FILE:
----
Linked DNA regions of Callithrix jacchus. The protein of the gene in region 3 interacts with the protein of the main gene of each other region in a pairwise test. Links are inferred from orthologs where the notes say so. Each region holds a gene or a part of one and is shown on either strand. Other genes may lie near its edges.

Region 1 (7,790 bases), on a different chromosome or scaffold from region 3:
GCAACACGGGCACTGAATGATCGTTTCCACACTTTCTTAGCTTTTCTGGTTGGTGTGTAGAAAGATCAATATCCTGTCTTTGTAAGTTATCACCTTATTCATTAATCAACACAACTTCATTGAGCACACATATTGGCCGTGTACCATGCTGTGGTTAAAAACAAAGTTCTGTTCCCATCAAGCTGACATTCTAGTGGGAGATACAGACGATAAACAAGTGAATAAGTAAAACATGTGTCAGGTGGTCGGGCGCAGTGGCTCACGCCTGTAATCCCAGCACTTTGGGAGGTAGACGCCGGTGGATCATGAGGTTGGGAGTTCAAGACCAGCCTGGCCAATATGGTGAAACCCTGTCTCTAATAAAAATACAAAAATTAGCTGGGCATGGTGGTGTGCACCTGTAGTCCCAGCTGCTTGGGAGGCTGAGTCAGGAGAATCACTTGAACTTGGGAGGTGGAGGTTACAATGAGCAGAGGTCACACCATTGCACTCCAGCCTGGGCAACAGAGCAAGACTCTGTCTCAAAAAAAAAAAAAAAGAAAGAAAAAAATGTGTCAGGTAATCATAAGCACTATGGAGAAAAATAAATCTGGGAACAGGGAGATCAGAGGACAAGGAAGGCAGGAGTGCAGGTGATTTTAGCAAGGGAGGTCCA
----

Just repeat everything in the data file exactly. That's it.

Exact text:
Linked DNA regions of Callithrix jacchus. The protein of the gene in region 3 interacts with the protein of the main gene of each other region in a pairwise test. Links are inferred from orthologs where the notes say so. Each region holds a gene or a part of one and is shown on either strand. Other genes may lie near its edges.

Region 1 (7,790 bases), on a different chromosome or scaffold from region 3:
GCAACACGGGCACTGAATGATCGTTTCCACACTTTCTTAGCTTTTCTGGTTGGTGTGTAGAAAGATCAATATCCTGTCTTTGTAAGTTATCACCTTATTCATTAATCAACACAACTTCATTGAGCACACATATTGGCCGTGTACCATGCTGTGGTTAAAAACAAAGTTCTGTTCCCATCAAGCTGACATTCTAGTGGGAGATACAGACGATAAACAAGTGAATAAGTAAAACATGTGTCAGGTGGTCGGGCGCAGTGGCTCACGCCTGTAATCCCAGCACTTTGGGAGGTAGACGCCGGTGGATCATGAGGTTGGGAGTTCAAGACCAGCCTGGCCAATATGGTGAAACCCTGTCTCTAATAAAAATACAAAAATTAGCTGGGCATGGTGGTGTGCACCTGTAGTCCCAGCTGCTTGGGAGGCTGAGTCAGGAGAATCACTTGAACTTGGGAGGTGGAGGTTACAATGAGCAGAGGTCACACCATTGCACTCCAGCCTGGGCAACAGAGCAAGACTCTGTCTCAAAAAAAAAAAAAAAGAAAGAAAAAAATGTGTCAGGTAATCATAAGCACTATGGAGAAAAATAAATCTGGGAACAGGGAGATCAGAGGACAAGGAAGGCAGGAGTGCAGGTGATTTTAGCAAGGGAGGTCCA